Standard treatment for hepatitis C is 48 weeks of a combination of two drugs, peginterferon alfa-2a plus the antiviral agent ribavirin. The treatment cures roughly 40 percent of who undergo it; for those who fail to respond, the only backup is a second round of therapy with the very same treatment.
The results of this study, appearing in the New England Journal of Medicine, suggest that telaprevir, a protease inhibitor that works by blocking an enzyme the hepatitis C virus needs to replicate itself, may greatly enhance many patients' chance of a cure, according to John McHutchison, MD, associate director for research for the DCRI and the lead author of the study.
The findings come from a DCRI-coordinated, multinational study of 453 patients who had failed to fully respond to initial treatment. All participants had the most common form of the virus, genotype 1, generally regarded as the most difficult type of hepatitis C to cure.
Investigators randomized the patients into one of four treatment groups. All participants received either peginterferon or peginterferon plus ribavirin for 24 or 48 weeks. Researchers added the experimental drug telaprevir to three of the regimens for 12 or 24 weeks. Patients in a fourth arm of the study received a placebo plus peginterferon and ribavirin.
Telaprevir is made by Vertex Pharmaceuticals Incorporated, which funded the study, formally known as Protease Inhibition of Viral Evaluation 3 (PROVE3).
Researchers measured the amount of virus in the patients' blood at multiple points during the course of their therapy and then checked on their viral load six months after they had taken their last treatment. Those who did not have any detectable virus in their blood at that point were considered cured.
Investigators found that the addition of telaprevir to a treatment plan significantly improved cure rates across the board. "Fifty-two percent of patients who had originally failed to respond to standard treatment were cured of their disease when we added telaprevir to a retreatment regimen consisting of peginterferon alfa-2a and ribavirin" said McHutchison. "This is a major development in the field and may represent the single most significant efficacy finding in the treatment of prior non-responders."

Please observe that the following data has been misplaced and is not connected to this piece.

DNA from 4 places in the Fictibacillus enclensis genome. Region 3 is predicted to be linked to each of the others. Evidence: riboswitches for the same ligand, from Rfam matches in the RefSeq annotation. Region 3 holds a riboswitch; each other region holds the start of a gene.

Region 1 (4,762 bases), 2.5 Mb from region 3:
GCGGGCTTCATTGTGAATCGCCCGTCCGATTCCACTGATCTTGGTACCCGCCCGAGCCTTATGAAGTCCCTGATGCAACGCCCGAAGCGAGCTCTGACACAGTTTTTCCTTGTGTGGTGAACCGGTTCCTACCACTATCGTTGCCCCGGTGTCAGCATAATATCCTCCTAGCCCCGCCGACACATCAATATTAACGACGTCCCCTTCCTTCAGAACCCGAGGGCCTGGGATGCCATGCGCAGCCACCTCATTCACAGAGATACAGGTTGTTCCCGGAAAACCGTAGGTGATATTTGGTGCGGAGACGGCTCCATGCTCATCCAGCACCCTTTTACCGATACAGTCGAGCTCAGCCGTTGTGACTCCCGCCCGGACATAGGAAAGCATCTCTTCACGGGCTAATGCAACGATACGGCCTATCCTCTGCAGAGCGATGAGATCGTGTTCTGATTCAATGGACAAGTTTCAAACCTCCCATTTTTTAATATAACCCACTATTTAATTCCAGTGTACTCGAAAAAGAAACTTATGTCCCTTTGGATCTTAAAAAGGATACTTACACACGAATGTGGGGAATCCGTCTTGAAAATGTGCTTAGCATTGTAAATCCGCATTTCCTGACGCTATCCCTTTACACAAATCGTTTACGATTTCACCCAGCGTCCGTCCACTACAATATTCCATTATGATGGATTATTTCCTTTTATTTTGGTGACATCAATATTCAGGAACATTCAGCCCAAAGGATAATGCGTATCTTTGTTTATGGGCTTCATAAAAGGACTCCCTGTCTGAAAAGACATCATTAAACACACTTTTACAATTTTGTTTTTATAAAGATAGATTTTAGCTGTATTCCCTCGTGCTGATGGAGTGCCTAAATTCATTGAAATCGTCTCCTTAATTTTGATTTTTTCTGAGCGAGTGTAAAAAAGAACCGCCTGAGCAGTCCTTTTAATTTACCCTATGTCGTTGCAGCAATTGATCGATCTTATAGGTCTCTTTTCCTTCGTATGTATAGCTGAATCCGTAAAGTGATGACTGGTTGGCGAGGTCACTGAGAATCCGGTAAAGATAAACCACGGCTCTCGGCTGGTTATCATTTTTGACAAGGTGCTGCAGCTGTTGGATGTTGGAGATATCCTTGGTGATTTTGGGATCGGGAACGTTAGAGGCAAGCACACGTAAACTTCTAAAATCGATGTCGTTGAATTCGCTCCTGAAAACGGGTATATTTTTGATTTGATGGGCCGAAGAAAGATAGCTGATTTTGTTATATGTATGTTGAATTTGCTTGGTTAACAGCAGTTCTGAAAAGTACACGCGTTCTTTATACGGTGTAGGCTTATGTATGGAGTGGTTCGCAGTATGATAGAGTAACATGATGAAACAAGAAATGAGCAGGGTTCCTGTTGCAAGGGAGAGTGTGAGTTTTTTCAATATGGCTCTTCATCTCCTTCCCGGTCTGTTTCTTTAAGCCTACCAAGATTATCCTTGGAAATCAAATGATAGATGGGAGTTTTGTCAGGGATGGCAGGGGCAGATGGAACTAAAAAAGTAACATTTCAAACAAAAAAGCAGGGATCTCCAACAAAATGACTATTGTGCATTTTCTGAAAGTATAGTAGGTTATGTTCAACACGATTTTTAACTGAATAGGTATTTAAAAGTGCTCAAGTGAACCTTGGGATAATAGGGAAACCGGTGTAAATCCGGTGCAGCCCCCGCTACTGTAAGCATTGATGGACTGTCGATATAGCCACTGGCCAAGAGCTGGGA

Researchers also found that 24 percent of patients who received telaprevir and peginterferon – but no ribavirin – were virus-free at the end of the 6-month post- treatment period, a finding that confirms that ribavirin is a critical component of effective treatment, according to McHutchison. In contrast, only 14 percent of those who received standard treatment were virus-free at six months. Those in the latter group were offered treatment with telaprevir, peginterferon and ribavirin in a later study.
Data analysis also revealed an association between patients' prior experience with treatment and response to retreatment: Patients who had originally responded to standard therapy but who relapsed were more likely to have a sustained response to telaprevir than were original non-responders.
The benefit of adding telaprevir, however, was offset somewhat by significant side effects. About half of those receiving telaprevir developed a rash, and 5 percent of those who did so had to stop therapy because the rash was severe. Patients who received telaprevir-based therapy were also more likely to discontinue therapy (50 of 339, or 15 percent) than were patients who received standard therapy (5 of 114, or 4 percent).
"While it is true that patients receiving all three drugs were more likely to experience side effects, especially rash and anemia, the benefit of the regimen can be substantial," said McHutchison. "Adding telaprevir to standard treatment for hepatitis C is very helpful to large numbers of patients who originally failed to fully respond to previous treatment."